On this episode of Unsupervised Learning Razib talks to Aporia Magazine’s Diana Fleischman, an evolutionary psychologist who earned her Ph.D. in David Buss’ lab at the University of Texas in Austin. Fleischman discusses the origins of her field, its methodological framework and presuppositions, and why evolutionary psychologists seem obsessed with sex. Razib also brings up the relationship of evolutionary psychology to primatology and the role that behavioral studies of common chimpanzees and bonobos play in understanding what Jared Diamond termed the “third chimpanzee,” humans. They then circle back to the importance of the reality of heritable “hard-wired” behaviors in evolutionary psychology, and its relationship to behavior genetics.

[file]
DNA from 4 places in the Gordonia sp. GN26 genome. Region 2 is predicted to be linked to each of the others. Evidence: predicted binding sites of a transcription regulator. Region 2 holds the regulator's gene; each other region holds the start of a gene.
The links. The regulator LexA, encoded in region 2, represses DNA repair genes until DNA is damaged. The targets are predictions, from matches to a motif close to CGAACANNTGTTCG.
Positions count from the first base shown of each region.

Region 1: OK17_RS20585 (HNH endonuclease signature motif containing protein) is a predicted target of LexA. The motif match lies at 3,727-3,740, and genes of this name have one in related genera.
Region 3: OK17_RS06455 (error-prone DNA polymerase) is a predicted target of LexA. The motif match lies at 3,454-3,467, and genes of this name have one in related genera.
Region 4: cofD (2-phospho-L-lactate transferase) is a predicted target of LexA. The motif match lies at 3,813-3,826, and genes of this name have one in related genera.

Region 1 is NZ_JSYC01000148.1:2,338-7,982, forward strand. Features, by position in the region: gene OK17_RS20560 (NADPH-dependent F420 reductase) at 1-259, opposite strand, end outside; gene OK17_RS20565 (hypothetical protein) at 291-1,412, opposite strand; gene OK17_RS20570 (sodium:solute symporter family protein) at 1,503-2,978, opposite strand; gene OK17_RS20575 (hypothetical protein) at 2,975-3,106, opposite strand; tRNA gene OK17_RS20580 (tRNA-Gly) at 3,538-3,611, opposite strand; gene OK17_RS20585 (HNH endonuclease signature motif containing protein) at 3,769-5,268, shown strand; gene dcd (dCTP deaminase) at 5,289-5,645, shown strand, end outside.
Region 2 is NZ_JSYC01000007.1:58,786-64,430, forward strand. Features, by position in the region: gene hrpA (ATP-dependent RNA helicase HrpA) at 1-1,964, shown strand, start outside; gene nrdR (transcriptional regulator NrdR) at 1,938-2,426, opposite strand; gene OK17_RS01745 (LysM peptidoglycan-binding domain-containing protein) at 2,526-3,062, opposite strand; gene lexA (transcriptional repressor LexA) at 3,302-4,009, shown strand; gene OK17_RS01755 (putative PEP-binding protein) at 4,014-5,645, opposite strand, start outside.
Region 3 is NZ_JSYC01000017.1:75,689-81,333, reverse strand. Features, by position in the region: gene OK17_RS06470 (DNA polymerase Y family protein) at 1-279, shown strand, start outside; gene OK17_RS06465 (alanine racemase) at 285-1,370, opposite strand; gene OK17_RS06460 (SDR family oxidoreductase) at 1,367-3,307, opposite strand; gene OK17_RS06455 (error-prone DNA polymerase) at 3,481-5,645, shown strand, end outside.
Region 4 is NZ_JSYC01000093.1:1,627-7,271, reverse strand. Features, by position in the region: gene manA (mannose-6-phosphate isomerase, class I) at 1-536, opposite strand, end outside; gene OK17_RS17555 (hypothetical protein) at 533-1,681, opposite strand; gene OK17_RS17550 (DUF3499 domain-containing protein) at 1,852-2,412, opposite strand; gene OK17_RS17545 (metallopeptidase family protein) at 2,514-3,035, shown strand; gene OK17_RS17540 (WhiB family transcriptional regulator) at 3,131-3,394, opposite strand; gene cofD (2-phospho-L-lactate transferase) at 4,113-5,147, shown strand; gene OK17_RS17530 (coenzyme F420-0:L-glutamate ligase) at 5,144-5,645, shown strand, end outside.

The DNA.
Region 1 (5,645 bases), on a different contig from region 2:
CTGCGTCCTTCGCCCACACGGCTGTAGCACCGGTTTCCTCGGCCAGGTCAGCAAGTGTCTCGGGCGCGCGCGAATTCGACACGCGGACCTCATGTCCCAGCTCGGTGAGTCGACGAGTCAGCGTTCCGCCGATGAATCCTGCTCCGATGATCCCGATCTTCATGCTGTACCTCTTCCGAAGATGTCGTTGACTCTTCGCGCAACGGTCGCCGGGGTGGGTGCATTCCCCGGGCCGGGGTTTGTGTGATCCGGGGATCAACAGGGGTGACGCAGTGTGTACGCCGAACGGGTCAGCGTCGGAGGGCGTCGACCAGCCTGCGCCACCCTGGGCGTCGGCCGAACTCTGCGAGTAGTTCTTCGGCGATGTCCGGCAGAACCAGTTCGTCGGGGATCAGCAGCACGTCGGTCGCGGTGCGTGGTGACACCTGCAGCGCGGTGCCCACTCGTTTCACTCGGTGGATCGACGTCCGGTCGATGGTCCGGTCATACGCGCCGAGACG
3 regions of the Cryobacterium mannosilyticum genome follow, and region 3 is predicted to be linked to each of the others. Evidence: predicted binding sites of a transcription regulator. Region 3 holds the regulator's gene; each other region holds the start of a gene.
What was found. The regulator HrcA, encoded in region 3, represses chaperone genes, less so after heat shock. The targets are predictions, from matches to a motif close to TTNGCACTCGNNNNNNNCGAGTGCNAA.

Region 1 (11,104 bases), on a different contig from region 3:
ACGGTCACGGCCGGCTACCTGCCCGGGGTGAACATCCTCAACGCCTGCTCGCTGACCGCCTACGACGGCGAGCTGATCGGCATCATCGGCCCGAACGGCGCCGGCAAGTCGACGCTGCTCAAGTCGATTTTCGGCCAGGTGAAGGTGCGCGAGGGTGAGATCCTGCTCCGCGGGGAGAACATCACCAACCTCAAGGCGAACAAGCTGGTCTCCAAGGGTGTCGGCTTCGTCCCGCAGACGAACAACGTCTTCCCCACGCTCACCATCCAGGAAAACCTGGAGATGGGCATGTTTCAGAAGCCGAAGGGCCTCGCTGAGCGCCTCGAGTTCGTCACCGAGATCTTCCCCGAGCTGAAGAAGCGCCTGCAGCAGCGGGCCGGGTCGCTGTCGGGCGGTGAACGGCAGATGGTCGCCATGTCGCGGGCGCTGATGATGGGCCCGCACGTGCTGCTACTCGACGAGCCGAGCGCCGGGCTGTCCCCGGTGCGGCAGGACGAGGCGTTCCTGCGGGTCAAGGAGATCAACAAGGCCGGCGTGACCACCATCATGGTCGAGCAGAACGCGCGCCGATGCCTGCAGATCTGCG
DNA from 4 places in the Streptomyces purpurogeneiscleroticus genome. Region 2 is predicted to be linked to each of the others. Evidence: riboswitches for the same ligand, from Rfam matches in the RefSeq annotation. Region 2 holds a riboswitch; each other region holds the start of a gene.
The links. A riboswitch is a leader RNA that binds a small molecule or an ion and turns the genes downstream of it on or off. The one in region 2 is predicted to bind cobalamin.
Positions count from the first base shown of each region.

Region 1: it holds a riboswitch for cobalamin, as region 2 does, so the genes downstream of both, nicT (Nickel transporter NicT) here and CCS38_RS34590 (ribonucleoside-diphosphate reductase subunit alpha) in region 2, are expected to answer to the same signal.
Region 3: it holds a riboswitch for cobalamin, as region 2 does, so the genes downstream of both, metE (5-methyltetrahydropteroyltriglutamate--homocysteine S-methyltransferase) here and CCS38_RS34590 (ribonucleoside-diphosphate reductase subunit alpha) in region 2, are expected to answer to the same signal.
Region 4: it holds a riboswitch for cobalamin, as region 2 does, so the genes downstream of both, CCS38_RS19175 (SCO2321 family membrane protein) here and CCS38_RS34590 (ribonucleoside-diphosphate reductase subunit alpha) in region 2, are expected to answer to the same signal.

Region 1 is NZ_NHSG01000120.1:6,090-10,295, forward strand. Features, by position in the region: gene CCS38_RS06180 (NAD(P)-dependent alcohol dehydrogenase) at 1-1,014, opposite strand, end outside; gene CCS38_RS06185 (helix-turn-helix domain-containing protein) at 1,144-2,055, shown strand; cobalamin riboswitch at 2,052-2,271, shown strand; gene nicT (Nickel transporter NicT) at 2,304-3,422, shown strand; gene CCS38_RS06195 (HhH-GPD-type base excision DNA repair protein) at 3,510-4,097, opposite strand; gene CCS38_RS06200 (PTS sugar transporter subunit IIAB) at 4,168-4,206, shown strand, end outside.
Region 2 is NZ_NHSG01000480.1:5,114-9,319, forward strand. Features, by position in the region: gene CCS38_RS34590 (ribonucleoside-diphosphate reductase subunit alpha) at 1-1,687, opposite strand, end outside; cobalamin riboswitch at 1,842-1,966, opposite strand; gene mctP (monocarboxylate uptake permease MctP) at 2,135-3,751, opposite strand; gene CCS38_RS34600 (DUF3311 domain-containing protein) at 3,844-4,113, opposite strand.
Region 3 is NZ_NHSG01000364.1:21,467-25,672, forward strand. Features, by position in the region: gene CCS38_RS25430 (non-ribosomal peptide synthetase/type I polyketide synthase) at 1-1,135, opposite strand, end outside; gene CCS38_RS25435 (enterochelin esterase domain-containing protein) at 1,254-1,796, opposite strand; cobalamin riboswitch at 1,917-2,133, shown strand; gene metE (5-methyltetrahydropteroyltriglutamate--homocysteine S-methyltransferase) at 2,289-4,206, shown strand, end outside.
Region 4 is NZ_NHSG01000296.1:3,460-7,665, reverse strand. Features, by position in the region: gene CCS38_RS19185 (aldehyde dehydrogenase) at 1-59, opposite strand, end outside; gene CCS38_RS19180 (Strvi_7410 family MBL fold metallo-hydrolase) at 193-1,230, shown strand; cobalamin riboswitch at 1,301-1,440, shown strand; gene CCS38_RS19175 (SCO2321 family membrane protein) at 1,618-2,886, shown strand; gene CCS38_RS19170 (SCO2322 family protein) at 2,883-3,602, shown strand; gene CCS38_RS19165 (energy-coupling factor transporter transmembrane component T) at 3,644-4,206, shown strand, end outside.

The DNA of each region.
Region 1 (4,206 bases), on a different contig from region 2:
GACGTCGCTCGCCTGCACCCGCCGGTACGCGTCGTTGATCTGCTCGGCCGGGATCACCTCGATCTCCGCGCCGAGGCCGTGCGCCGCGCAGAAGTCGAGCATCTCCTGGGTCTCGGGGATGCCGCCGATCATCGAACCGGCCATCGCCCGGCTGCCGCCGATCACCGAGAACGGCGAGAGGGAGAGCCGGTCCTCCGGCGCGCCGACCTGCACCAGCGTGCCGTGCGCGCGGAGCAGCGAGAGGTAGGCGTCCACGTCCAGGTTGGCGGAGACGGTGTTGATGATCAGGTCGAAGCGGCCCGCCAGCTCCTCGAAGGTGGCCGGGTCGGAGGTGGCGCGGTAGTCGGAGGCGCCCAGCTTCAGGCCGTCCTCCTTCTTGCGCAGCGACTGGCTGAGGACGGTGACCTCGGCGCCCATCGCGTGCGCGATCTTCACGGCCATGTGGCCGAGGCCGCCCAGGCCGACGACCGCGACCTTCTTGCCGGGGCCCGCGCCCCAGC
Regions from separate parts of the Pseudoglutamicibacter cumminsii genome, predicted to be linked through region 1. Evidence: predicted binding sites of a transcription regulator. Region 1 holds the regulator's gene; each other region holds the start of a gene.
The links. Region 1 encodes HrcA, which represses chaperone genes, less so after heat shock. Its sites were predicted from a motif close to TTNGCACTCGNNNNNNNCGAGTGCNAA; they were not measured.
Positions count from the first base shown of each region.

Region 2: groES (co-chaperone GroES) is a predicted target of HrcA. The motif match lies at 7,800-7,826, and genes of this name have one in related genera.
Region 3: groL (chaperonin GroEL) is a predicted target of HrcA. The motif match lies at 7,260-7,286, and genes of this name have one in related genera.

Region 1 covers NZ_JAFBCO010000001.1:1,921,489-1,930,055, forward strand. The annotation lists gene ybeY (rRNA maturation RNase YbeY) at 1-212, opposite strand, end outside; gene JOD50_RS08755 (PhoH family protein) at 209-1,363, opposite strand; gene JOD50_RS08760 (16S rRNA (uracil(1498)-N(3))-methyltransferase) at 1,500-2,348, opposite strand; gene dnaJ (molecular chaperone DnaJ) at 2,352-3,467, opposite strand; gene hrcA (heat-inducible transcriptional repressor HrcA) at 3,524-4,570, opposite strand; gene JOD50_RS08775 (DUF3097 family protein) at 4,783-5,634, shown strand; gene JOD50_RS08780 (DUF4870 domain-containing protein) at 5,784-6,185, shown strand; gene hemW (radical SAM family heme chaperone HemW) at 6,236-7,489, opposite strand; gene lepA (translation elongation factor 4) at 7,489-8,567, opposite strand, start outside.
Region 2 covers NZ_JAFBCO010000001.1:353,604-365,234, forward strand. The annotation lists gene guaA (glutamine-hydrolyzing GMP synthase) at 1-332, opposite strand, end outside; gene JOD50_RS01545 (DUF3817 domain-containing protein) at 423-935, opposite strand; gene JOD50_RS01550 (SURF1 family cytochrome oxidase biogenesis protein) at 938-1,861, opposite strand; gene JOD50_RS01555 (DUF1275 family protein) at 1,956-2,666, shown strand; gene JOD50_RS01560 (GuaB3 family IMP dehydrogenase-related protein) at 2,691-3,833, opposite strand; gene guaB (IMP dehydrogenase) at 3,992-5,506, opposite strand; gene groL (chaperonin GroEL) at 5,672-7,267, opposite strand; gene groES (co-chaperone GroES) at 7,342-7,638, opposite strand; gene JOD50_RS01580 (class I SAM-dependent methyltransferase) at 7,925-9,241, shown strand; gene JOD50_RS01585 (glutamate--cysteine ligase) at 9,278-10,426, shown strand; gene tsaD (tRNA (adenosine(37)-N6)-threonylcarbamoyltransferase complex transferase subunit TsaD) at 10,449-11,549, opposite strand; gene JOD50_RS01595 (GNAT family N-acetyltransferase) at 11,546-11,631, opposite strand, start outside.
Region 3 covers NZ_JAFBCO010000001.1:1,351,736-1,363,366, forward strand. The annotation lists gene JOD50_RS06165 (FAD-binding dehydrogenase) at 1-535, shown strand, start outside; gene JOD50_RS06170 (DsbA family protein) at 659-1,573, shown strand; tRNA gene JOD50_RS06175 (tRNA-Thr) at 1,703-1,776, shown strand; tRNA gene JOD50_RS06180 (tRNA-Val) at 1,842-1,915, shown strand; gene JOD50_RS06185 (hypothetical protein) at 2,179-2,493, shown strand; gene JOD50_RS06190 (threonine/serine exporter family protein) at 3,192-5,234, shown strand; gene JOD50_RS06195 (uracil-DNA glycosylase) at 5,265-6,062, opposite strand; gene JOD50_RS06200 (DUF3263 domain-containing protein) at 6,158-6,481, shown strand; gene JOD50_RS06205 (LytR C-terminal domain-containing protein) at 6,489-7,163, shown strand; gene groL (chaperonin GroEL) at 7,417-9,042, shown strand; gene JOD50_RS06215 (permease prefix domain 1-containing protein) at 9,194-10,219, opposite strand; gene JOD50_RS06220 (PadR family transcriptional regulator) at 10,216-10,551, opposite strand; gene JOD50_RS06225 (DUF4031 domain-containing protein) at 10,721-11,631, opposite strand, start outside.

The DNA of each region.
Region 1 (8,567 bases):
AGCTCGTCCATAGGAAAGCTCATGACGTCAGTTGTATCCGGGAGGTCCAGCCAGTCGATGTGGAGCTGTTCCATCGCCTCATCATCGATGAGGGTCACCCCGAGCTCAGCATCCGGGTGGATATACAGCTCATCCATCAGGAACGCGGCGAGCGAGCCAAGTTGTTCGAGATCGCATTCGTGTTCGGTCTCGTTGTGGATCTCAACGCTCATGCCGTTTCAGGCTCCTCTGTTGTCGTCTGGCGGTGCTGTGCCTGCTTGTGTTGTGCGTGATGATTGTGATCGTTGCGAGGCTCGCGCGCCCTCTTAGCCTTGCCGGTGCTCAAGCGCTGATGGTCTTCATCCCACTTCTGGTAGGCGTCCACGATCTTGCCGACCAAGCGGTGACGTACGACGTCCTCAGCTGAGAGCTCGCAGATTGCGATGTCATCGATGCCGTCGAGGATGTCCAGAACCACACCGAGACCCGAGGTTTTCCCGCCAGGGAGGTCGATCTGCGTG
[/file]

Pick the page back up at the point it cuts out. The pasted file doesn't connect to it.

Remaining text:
Fleischman and Razib then move on to eugenics and the controversy that ensued after Fleischman’s piece You’re probably a eugenicist. They wonder how narrowly to constrain the term; for example, is the ubiquitous termination of fetuses with Down Syndrome eugenic if those individuals brought to term cannot themselves reproduce? Is selection for intelligence and height in your marriage partner eugenical? Razib and Fleischman also talk about the eugenical impact of abortion, including the decline of crime, and why the Left does not talk extensively about this topic. Fleischman discusses eugenics’ future with the rise of reproductive technology and a more detailed understanding of complex trait architecture. The possibility of embryo selection's rise brings up concrete concerns and resurrects the specter of bottom-up eugenics, despite the abolishment and banning of top-down eugenics. Fleischman and her co-authors tackle embryo selection for complex traits in a recent piece in Aporia.